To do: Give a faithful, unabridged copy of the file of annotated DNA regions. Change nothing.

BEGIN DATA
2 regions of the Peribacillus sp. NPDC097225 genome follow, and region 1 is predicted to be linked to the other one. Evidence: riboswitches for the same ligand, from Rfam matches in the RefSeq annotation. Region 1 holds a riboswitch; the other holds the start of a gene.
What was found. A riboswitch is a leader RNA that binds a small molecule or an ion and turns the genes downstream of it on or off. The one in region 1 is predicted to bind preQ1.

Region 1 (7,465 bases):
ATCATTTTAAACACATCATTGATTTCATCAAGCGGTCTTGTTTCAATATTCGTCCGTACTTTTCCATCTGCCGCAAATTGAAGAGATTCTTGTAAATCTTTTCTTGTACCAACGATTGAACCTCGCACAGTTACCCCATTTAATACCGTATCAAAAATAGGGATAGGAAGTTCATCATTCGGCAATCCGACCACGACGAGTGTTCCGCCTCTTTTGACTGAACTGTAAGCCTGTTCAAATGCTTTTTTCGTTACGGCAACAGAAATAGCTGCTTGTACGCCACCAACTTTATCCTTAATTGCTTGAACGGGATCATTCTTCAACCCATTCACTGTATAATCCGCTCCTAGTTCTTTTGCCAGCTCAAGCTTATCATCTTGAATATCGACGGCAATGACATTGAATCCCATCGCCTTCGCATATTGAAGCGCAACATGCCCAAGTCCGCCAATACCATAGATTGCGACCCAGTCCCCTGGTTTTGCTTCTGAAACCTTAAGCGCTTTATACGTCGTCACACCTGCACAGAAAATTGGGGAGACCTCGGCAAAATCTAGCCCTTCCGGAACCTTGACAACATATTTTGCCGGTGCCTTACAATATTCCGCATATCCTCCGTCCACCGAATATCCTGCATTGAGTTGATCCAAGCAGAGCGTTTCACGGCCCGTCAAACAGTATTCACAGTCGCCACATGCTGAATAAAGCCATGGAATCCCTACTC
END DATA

2 regions of the Peribacillus sp. NPDC097225 genome follow, and region 1 is predicted to be linked to the other one. Evidence: riboswitches for the same ligand, from Rfam matches in the RefSeq annotation. Region 1 holds a riboswitch; the other holds the start of a gene.
What was found. A riboswitch is a leader RNA that binds a small molecule or an ion and turns the genes downstream of it on or off. The one in region 1 is predicted to bind preQ1.

Region 1 (7,465 bases):
ATCATTTTAAACACATCATTGATTTCATCAAGCGGTCTTGTTTCAATATTCGTCCGTACTTTTCCATCTGCCGCAAATTGAAGAGATTCTTGTAAATCTTTTCTTGTACCAACGATTGAACCTCGCACAGTTACCCCATTTAATACCGTATCAAAAATAGGGATAGGAAGTTCATCATTCGGCAATCCGACCACGACGAGTGTTCCGCCTCTTTTGACTGAACTGTAAGCCTGTTCAAATGCTTTTTTCGTTACGGCAACAGAAATAGCTGCTTGTACGCCACCAACTTTATCCTTAATTGCTTGAACGGGATCATTCTTCAACCCATTCACTGTATAATCCGCTCCTAGTTCTTTTGCCAGCTCAAGCTTATCATCTTGAATATCGACGGCAATGACATTGAATCCCATCGCCTTCGCATATTGAAGCGCAACATGCCCAAGTCCGCCAATACCATAGATTGCGACCCAGTCCCCTGGTTTTGCTTCTGAAACCTTAAGCGCTTTATACGTCGTCACACCTGCACAGAAAATTGGGGAGACCTCGGCAAAATCTAGCCCTTCCGGAACCTTGACAACATATTTTGCCGGTGCCTTACAATATTCCGCATATCCTCCGTCCACCGAATATCCTGCATTGAGTTGATCCAAGCAGAGCGTTTCACGGCCCGTCAAACAGTATTCACAGTCGCCACATGCTGAATAAAGCCATGGAATCCCTACTC